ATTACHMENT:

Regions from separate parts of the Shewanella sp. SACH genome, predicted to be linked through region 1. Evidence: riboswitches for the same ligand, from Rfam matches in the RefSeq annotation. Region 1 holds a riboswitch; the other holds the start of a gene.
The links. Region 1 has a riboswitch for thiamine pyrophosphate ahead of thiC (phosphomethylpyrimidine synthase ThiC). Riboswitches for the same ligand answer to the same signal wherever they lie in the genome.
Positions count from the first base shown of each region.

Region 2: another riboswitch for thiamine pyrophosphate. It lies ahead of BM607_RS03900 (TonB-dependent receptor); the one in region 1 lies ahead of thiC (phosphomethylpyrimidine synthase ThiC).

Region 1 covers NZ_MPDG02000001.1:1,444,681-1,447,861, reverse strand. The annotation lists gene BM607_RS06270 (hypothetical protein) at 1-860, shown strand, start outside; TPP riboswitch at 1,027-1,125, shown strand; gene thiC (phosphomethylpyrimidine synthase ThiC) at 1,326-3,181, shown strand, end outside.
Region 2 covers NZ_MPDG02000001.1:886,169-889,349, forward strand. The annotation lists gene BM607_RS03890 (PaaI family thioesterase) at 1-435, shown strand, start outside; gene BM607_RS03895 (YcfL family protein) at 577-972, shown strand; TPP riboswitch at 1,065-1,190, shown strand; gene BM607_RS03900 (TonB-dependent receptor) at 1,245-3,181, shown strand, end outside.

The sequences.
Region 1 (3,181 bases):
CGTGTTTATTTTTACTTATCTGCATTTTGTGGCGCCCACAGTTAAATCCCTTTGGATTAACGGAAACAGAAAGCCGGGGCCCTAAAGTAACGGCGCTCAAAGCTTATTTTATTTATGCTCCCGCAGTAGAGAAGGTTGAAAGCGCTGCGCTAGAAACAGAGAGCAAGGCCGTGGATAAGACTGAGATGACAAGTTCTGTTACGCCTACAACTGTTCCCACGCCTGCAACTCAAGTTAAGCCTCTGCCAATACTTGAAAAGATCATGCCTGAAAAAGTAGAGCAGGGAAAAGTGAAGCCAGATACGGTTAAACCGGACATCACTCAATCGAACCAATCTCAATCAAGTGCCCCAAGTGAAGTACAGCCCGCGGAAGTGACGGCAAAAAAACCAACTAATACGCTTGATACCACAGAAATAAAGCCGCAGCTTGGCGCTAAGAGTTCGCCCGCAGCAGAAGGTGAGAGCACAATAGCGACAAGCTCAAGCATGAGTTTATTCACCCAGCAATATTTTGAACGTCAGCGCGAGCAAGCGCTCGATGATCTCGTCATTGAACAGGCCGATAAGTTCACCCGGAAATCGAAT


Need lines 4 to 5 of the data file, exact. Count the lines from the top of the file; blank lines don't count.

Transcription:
Region 2: another riboswitch for thiamine pyrophosphate. It lies ahead of BM607_RS03900 (TonB-dependent receptor); the one in region 1 lies ahead of thiC (phosphomethylpyrimidine synthase ThiC).

Region 1 covers NZ_MPDG02000001.1:1,444,681-1,447,861, reverse strand. The annotation lists gene BM607_RS06270 (hypothetical protein) at 1-860, shown strand, start outside; TPP riboswitch at 1,027-1,125, shown strand; gene thiC (phosphomethylpyrimidine synthase ThiC) at 1,326-3,181, shown strand, end outside.